Patent protection, ergo, patient protection

Written by: Fleming. Team

Learn how to rise to challenges such as patent and regulatory concerns, legal matters and drug registration in new emerging markets. Are you asking why and how? Let's cut this Gordian knot.

Patent rights are extended around the world through the WTO's Agreement on Trade–Related Aspects of Intellectual Property Rights (TRIPS), but the high death toll from infectious but curable and preventable diseases: the cost plus the availability of drugs and medication; legal and tax related issues; as well as poor health infrastructure profoundly affect the results.

According to Forbes research from 2013, the pharma industry generates higher profit margins than any other industrial sector, spends more on marketing than on research & development and continues to grow while still paying milliondollar fines for malpractice, illegal or wrong means of promotion, etc… To quote Bill Gates, “It's fine to celebrate success but it is more important to heed the lessons of failure.”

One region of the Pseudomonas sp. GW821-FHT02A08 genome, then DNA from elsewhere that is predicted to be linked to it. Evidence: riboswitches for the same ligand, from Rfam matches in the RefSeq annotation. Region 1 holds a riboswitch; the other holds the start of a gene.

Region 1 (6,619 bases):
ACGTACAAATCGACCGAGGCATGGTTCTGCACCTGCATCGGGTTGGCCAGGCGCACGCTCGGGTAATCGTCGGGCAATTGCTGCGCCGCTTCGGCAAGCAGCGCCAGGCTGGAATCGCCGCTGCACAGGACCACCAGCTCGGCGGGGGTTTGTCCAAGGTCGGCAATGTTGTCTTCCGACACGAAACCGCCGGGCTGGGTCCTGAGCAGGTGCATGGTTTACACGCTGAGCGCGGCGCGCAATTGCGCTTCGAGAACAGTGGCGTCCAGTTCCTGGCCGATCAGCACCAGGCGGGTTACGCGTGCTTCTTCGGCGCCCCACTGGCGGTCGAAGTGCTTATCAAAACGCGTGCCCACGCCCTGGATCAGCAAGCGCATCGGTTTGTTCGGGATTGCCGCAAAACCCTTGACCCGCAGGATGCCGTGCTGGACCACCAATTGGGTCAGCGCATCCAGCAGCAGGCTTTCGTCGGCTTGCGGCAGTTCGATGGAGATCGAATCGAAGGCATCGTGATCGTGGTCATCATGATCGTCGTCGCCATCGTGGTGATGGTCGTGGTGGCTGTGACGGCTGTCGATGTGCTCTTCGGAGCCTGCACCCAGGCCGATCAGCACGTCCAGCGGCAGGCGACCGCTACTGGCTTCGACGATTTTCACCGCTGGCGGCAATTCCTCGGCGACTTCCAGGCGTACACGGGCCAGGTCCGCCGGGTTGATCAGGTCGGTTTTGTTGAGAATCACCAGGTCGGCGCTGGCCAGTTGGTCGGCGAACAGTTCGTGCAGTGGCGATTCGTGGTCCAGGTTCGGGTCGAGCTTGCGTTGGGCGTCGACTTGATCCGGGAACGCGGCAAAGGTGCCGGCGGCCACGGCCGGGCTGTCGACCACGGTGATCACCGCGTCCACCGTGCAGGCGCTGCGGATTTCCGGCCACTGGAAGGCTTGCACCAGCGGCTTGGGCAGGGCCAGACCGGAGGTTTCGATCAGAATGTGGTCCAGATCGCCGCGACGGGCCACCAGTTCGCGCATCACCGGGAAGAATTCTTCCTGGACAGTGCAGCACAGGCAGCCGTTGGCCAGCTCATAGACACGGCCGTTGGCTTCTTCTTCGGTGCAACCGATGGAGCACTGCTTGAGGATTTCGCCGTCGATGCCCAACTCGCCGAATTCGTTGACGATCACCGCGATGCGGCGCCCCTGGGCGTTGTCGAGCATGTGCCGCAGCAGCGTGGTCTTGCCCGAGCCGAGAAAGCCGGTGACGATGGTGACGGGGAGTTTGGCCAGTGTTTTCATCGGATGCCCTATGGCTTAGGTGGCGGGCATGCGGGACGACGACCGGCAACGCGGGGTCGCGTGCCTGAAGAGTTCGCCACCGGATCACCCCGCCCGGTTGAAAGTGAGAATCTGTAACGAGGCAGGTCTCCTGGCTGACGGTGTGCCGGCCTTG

So, what are the main factors?

Inventors. Recognize the original creation of human intellect (IP–Intellectual Property) and the legal rights given to the creator to protect his invention for a certain period of time (IPR–Intellectual Property Rights).

Governments. Take legal steps to minimize the negative impact of parallel trade. Help poorer countries through innovative public–private partnerships (as the previously mentioned entrepreneur is doing in Africa with his Bill & Melinda Gates Foundation, the largest private foundation in the world).

Patients. No mercenary, lose the “I” and as with patents, think of the same general requirements: usefulness, transparency and novelty. Provide it all.

Companies need to understand property protection not only as a step towards the return of investment. What goes around comes around. Drive innovation and be awe–inspiring.

How successful are you in creating patient value, innovation and inspiration, and at the same time generating ROI?